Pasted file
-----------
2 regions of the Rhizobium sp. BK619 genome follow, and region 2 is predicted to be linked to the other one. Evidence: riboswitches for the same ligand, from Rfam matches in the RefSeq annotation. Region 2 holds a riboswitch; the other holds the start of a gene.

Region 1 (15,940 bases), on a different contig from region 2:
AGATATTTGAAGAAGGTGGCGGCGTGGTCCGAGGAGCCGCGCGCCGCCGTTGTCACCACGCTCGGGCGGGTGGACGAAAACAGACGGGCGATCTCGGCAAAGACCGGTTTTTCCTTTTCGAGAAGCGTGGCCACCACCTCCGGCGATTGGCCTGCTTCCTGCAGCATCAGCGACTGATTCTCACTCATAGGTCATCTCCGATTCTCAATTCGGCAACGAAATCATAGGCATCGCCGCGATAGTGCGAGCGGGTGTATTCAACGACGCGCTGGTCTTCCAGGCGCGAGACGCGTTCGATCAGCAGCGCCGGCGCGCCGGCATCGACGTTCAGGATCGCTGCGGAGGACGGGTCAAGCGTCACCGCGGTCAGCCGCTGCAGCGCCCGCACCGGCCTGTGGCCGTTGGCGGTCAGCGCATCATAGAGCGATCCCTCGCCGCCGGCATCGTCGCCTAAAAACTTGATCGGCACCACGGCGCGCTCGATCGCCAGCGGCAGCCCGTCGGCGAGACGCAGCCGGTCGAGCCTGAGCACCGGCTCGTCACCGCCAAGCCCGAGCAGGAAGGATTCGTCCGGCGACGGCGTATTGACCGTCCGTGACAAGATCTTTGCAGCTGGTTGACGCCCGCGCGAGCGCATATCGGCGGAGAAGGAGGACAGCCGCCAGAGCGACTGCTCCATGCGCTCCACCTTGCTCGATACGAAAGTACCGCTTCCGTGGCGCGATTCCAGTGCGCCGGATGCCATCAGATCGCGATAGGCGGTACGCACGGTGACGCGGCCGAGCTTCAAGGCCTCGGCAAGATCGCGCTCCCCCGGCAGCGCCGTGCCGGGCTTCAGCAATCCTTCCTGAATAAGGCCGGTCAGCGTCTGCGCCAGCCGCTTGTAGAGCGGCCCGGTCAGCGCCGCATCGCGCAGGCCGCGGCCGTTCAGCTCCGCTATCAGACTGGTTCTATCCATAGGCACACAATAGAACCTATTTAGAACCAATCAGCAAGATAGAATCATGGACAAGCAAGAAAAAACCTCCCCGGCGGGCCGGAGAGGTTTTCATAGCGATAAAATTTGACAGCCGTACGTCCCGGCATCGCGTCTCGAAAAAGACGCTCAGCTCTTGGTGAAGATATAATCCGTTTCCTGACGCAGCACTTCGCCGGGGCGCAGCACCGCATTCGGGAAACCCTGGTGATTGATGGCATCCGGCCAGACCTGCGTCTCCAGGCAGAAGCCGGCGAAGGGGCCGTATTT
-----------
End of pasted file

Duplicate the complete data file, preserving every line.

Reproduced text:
2 regions of the Rhizobium sp. BK619 genome follow, and region 2 is predicted to be linked to the other one. Evidence: riboswitches for the same ligand, from Rfam matches in the RefSeq annotation. Region 2 holds a riboswitch; the other holds the start of a gene.

Region 1 (15,940 bases), on a different contig from region 2:
AGATATTTGAAGAAGGTGGCGGCGTGGTCCGAGGAGCCGCGCGCCGCCGTTGTCACCACGCTCGGGCGGGTGGACGAAAACAGACGGGCGATCTCGGCAAAGACCGGTTTTTCCTTTTCGAGAAGCGTGGCCACCACCTCCGGCGATTGGCCTGCTTCCTGCAGCATCAGCGACTGATTCTCACTCATAGGTCATCTCCGATTCTCAATTCGGCAACGAAATCATAGGCATCGCCGCGATAGTGCGAGCGGGTGTATTCAACGACGCGCTGGTCTTCCAGGCGCGAGACGCGTTCGATCAGCAGCGCCGGCGCGCCGGCATCGACGTTCAGGATCGCTGCGGAGGACGGGTCAAGCGTCACCGCGGTCAGCCGCTGCAGCGCCCGCACCGGCCTGTGGCCGTTGGCGGTCAGCGCATCATAGAGCGATCCCTCGCCGCCGGCATCGTCGCCTAAAAACTTGATCGGCACCACGGCGCGCTCGATCGCCAGCGGCAGCCCGTCGGCGAGACGCAGCCGGTCGAGCCTGAGCACCGGCTCGTCACCGCCAAGCCCGAGCAGGAAGGATTCGTCCGGCGACGGCGTATTGACCGTCCGTGACAAGATCTTTGCAGCTGGTTGACGCCCGCGCGAGCGCATATCGGCGGAGAAGGAGGACAGCCGCCAGAGCGACTGCTCCATGCGCTCCACCTTGCTCGATACGAAAGTACCGCTTCCGTGGCGCGATTCCAGTGCGCCGGATGCCATCAGATCGCGATAGGCGGTACGCACGGTGACGCGGCCGAGCTTCAAGGCCTCGGCAAGATCGCGCTCCCCCGGCAGCGCCGTGCCGGGCTTCAGCAATCCTTCCTGAATAAGGCCGGTCAGCGTCTGCGCCAGCCGCTTGTAGAGCGGCCCGGTCAGCGCCGCATCGCGCAGGCCGCGGCCGTTCAGCTCCGCTATCAGACTGGTTCTATCCATAGGCACACAATAGAACCTATTTAGAACCAATCAGCAAGATAGAATCATGGACAAGCAAGAAAAAACCTCCCCGGCGGGCCGGAGAGGTTTTCATAGCGATAAAATTTGACAGCCGTACGTCCCGGCATCGCGTCTCGAAAAAGACGCTCAGCTCTTGGTGAAGATATAATCCGTTTCCTGACGCAGCACTTCGCCGGGGCGCAGCACCGCATTCGGGAAACCCTGGTGATTGATGGCATCCGGCCAGACCTGCGTCTCCAGGCAGAAGCCGGCGAAGGGGCCGTATTT